• Base layers. Again, we’re going for merino wool because polyester causes big-time B.O. Or is that just me? We can usually get by with a thin base layer for fall. Perfect for hiking and for sleeping. Our favorite brand went under, but Smart Wool base layers are pretty great, for both men and women. 
  • Hiking pants – On fall camping trips, I pretty much switch between my hiking pants and my fleece pants (below). I am not a leggings girl, but if I was, I’d probably skip the hiking pants and go that route. 
  • Fleece pants  Fleece pants work really well over a base layer and are great for warming up on chilly days. Teton fleece pants come in both men and women’s versions, as well as petite sizes for shorties like me. 
  • Wool sweater – Fleece works up top too, but I prefer a thin wool layer because it stuffs into my backpack better than fleece. 
  • Waterproof layer – A rain jacket is a must for fall camping trips. If you’re buying new, order a size up so that you can layer your waterproof layer over a sweater. Here’s what we recommend for women’s rain jackets and men’s rain jackets.
  • Puffy layer –  Throw a down puffy into your bag for mountain summits and cold nights in your tent. Just don’t get it near the campfire. I made that mistake once and there were feathers everywhere. 
  • Wool hat and gloves – Especially useful for early mornings when the campfire isn’t pumping out the heat. 
  • Waterproof boots and camp shoes – My absolute favorite pair of boots for fall/winter are made by Oboz. Yes, I’m an Oboz ambassador, but the Oboz Bridger 7” insulated waterproof boots have totally changed the way I do cold weather. They are like the perfect mix between fuzzy slippers and super rugged hiking boots. They make me feel invincible on slippery trails. And warm. I could sing their praises all day, but I won’t. Just get some before winter. For camp shoes, I love Crocs.

Fall camping with little ones? We’ve got a separate post for layering babies and toddlers in cold weather. 

Tips for Staying Warm in Your Tent

A blue and yellow tent in an autumn forest.
Share your tent and your body heat for maximum warmth.

If you invest in a good sleeping bag and pad, you’ve already won half the battle. You’ll likely stay super warm all night during your fall camping trip. But just in case, the thermometer really drops while you’re out there, here are a few more tips that we’ve found useful over the years. 

  • Share your body heat. Invite your favorite sleeping partner to snuggle up. As long as they’re warm-blooded — dog, child, or partner, you’ll be cozier than sleeping alone.
  • Use a hot water bottle. Heat up some water over your campfire before bed. When it’s time to turn in, pour it into your Nalgene bottle and tuck it into the bottom of your sleeping bag for toasty toes. 
  • Do some jumping jacks. Think it’s warm sitting around the campfire? That’s external heat that will totally disappear as soon as you walk toward your tent. Make your own heat by taking a minute to do jumping jacks or another type of exercise before hitting the sack. 
  • Use an emergency blanket to reflect heat. You can drape it over your sleeping bag if it’s really cold, or tape it to the inside of the ceiling of your tent. 

Great Fall Camping Activities for Your Whole Family

Camping is an activity in and of itself, but in case you need some more ideas for what to do on your fall camping trip, here ya go!

  • Go geocaching. I’m still obsessed with geocaching even though my kids are grown up and don’t do it with me anymore. It’s basically an outdoor treasure hunt using the GPS on your phone. You can go geocaching in every season, but fall is great because some of the growth has died back a bit so you aren’t bushwacking to find your cache. If you don’t know anything about geocaching, start here. Or just download the Geocaching app and have fun!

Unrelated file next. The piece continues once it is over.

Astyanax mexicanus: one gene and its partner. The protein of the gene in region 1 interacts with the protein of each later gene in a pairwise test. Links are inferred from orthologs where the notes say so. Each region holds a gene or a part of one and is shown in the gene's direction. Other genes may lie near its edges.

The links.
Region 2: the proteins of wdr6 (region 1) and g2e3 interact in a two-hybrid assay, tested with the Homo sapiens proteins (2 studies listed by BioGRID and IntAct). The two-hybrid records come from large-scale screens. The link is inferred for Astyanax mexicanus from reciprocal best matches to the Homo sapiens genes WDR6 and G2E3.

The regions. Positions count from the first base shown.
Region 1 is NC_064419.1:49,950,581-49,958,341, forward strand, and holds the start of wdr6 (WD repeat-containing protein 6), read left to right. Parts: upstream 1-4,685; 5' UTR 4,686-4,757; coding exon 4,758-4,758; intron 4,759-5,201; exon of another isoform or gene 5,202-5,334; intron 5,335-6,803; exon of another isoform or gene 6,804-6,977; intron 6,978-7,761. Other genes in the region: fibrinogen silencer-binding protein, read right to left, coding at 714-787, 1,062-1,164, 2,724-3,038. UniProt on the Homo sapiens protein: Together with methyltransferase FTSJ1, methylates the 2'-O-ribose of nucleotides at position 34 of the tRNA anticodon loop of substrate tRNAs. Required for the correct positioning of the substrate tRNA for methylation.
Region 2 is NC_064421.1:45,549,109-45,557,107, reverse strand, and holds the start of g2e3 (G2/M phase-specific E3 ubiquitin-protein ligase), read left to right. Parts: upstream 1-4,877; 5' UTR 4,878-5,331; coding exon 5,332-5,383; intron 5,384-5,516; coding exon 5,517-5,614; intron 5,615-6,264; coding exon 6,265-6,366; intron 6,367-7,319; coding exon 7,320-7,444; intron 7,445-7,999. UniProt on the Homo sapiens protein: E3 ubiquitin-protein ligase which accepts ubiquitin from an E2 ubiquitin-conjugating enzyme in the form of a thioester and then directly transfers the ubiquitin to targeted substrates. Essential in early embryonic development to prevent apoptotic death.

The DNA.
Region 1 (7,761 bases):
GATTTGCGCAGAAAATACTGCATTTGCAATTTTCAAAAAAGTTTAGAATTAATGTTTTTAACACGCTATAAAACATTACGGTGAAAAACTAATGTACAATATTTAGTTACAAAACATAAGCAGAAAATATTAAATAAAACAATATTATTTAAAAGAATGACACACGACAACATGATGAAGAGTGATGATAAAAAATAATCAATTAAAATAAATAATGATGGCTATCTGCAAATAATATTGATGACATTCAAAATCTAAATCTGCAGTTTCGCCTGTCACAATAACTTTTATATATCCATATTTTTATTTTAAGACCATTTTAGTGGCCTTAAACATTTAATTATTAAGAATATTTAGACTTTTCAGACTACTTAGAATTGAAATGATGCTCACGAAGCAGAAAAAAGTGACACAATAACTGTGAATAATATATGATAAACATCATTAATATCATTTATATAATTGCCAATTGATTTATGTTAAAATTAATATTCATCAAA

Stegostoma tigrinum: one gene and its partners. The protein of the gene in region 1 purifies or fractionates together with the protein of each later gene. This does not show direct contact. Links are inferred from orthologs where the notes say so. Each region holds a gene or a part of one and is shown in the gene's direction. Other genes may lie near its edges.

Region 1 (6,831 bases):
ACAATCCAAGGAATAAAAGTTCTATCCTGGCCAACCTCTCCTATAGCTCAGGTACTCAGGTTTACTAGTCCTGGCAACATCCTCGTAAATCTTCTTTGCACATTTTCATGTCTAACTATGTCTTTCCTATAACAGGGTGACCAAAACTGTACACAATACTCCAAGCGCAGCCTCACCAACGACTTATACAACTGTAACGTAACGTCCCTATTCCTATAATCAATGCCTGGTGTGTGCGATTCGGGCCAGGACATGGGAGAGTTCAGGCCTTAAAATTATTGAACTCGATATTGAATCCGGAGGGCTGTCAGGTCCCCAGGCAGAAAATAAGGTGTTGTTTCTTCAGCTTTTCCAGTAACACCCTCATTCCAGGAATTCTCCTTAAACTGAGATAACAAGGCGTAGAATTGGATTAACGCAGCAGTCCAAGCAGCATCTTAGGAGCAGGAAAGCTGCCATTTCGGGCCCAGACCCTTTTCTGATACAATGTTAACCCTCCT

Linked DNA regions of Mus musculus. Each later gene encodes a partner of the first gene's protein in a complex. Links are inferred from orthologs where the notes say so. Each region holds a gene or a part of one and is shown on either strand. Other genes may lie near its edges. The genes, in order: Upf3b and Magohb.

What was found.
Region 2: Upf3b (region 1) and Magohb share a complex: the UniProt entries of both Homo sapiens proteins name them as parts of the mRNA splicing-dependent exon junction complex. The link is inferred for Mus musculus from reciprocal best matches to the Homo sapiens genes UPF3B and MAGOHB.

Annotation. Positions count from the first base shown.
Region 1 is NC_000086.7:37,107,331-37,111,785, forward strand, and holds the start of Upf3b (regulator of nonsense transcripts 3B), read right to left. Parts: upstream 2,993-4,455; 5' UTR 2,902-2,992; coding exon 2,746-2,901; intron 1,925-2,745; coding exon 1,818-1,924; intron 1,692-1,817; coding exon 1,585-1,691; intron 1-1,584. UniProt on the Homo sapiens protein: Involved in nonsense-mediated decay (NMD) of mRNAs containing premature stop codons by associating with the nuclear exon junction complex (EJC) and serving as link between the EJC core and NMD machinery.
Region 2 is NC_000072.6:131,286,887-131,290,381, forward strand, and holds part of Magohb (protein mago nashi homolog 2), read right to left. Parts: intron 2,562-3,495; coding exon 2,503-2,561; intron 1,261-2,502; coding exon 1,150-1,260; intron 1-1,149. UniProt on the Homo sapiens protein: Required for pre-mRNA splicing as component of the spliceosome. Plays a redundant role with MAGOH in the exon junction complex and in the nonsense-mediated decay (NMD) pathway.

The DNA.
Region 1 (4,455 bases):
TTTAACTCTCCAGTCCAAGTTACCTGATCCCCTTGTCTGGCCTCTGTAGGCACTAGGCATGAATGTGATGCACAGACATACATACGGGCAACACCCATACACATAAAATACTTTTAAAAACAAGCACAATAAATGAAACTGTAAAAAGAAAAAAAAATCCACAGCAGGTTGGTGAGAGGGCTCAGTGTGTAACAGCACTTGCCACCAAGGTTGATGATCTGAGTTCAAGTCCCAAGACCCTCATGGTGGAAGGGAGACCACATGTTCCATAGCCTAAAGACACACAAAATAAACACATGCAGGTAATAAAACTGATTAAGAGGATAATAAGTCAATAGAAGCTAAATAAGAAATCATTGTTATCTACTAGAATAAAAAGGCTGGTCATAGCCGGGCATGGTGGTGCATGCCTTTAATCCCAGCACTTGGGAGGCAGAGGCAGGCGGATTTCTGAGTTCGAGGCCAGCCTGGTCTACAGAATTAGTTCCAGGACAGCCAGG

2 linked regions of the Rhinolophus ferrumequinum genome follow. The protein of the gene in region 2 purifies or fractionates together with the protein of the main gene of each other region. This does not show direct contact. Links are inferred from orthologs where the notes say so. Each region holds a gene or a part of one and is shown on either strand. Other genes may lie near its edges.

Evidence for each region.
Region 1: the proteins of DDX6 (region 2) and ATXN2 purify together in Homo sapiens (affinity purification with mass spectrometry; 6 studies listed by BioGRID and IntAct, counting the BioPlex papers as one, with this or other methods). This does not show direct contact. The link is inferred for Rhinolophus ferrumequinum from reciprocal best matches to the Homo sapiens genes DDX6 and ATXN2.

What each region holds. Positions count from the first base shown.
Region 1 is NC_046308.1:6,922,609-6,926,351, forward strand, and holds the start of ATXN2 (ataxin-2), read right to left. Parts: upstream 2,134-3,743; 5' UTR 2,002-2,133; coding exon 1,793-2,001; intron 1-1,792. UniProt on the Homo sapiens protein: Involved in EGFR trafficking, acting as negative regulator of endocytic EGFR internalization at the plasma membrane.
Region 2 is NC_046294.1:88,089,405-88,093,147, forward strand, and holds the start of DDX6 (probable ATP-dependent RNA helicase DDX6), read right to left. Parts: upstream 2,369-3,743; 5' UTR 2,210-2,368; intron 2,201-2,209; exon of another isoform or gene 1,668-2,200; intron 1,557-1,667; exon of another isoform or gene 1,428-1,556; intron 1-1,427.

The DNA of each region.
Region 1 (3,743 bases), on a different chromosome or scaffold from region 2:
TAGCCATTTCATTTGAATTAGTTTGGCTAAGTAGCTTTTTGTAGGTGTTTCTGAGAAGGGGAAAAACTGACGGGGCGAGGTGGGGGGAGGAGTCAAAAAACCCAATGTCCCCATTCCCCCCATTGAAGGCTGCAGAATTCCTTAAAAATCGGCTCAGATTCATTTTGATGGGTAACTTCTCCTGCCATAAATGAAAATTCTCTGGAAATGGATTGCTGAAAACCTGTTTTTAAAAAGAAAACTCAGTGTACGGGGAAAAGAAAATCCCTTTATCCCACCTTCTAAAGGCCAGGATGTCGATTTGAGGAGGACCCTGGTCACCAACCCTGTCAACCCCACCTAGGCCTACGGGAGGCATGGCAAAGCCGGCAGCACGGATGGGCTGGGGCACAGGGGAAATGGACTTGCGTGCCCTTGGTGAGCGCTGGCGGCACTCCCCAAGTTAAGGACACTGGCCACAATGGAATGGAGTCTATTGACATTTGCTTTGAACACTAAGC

• Play with your camera. Fall foliage is one of my favorite things to photograph, year after year. What I love about fall camping is that I have all the time in the world to play around and experiment. I almost always bring a tripod for night shots, plus a waterproof camera cover just in case. If you’re interested in learning more about photography, check out my post on money-saving tips for beginner photographers. 
  • Go canoeing or kayaking. Fall paddling is pretty special. There’s just something about the colorful trees reflected in the water. Choose a warm day with lots of sunshine, pack a picnic and head out on your favorite lake or pond. 
  • Go bird watching. You don’t have to be an expert birder to enjoy bird watching, especially in the fall. Many birds are preparing for a long migration, and because the leaves are starting to fall, they are easier to spot. If you are new to birdwatching, download an app like Merlin to help you with identification. We also have a comprehensive article about bird watching with kids, which is useful even if you don’t have kids. 
  • Carve pumpkins. What better place to embark on a super messy craft than out in the woods. Pick up some pumpkins before your fall camping trip, and don’t forget newspaper, serrated knives, and some big spoons. And, the best part? You can cook your pumpkin seeds over the campfire. Just rinse off the seeds before cooking them in a few tablespoons of oil and seasoning in a cast-iron skillet. They’re so good!
  • Play Ghost in the Graveyard. If you’re camping with a crowd that involves some kiddos, this is a super fun game, especially if you are camping in a forest where there are lots of hiding spots. It’s a twist on hide-and-seek and great because you don’t need any extra equipment, just a group of fun-loving campers. If you’ve never played (or it’s been a while), here’s an overview of the rules. 

Fall camping really is one of the best ways to explore and enjoy the outdoors. Hopefully, our fall camping tips were helpful, but if you want to read camping tips, hacks, and ideas, check out these posts:


If you found this post helpful, pin it for later!

An RV driving through a fall foliage scene. Caption reads: The Complete Guide to Fall Camping.
A collage of camping photos in the fall. Caption reads: The complete guide to fall camping.

Discover the Best Fall Camping in New England
← Previous
Take a Guided Tour of Desert Queen Ranch in Joshua Tree National Park
Next →